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Unformatted text preview: AA 311 Lecture 7: Drag; Finite Wing Effects; Induced Drag; Efficiency Factor Reading:  Chapter 5. Total drag on an airfoil can be written as the sum: D = D f + D p + D w , where • D : total drag on airfoil. • D f : skin friction drag. • D p : pressure drag (sometimes called form drag ). • D w : wave drag (present only at transonic and supersonic speeds; zero for subsonic speeds). At subsonic speeds the wave drag can be neglected, and we have D = D f + D p . The sum D f + D p is sometimes called profile drag , because it depends on the shape and size of the body, that is, the profile of the body. In terms of drag coefficient, we have c d = c d,f + c d,p . Remember that these coefficients are referenced for airfoils that are assumed to be unit span segments of an infinitely long wing, such that the flow is uniform everywhere in the span-wise direction. The question arises: Can we apply the same coefficients for a finite wing? That is, suppose we are given data for a NACA 2412 airfoil at α = 6 ◦ angle of attack: c l = 0 . 85 c d = 0 . 0077 . If we build an actual wing using NACA 2412 airfoil sections, will the lift and drag coefficients be C L = 0 . 85 C D = 0 . 0077 ? The answer is no, due to the finite wing effects discussed presently. Finite Wings The fundamental difference between flows over finite wings as opposed to infinite wings is the effect of wing-tip vortices. Consider Figure 1a. The pressure difference between the top and bottom surface causes air to leak around the edge, from bottom to top. The leakage creates vortices at the wing tips, each with opposite sense to the other. The effect of these wingtip vortices is that they introduce a small downward component of flow velocity in the neighborhood of the wing itself. This downward component of velocity is called downwash , and is denoted by the symbol, w . The effect of downwash is shown in Figure 2. Here V ∞ denotes the relative wind, however near the immediate vicinity of the wing, V ∞ and w add together to produce the “local” relative wind that is deflected downward from the original free-stream velocity. The consequences of downwash are: • The angle of attack is effectively reduced. 1 Figure 1: Wingtip vortices produced by finite wings. • There is an increase in drag. This increase is called induced drag . The term induced drag comes from the fact that the deflection of the relative wind downward results in the lift vector being tilted backwards, and hence the lift vector contributing a small amount to the total drag. This way dragbackwards, and hence the lift vector contributing a small amount to the total drag....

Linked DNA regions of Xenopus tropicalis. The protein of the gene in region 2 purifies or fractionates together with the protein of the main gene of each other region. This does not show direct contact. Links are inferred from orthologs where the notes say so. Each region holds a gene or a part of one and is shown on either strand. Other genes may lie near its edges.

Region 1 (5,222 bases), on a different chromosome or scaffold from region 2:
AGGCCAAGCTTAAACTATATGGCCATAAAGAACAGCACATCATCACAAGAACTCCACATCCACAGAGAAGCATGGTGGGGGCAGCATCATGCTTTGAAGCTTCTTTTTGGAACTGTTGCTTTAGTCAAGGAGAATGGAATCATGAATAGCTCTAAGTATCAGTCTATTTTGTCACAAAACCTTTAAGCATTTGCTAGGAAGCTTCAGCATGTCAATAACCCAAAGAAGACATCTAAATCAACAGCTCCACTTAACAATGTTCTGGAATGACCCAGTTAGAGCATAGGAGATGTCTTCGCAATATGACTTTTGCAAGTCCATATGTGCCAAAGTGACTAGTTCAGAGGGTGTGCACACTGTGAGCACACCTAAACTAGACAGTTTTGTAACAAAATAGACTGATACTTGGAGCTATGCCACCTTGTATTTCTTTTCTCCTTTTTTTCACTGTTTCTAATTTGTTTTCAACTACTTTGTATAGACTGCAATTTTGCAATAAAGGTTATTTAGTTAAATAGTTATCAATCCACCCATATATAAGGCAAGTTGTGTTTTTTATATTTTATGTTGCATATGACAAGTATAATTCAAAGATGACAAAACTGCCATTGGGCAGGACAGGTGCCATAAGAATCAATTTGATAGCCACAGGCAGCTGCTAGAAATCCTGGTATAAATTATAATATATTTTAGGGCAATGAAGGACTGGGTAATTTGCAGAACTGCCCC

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- Fall '09
- Aerodynamics, Lift, Airfoil, Wing design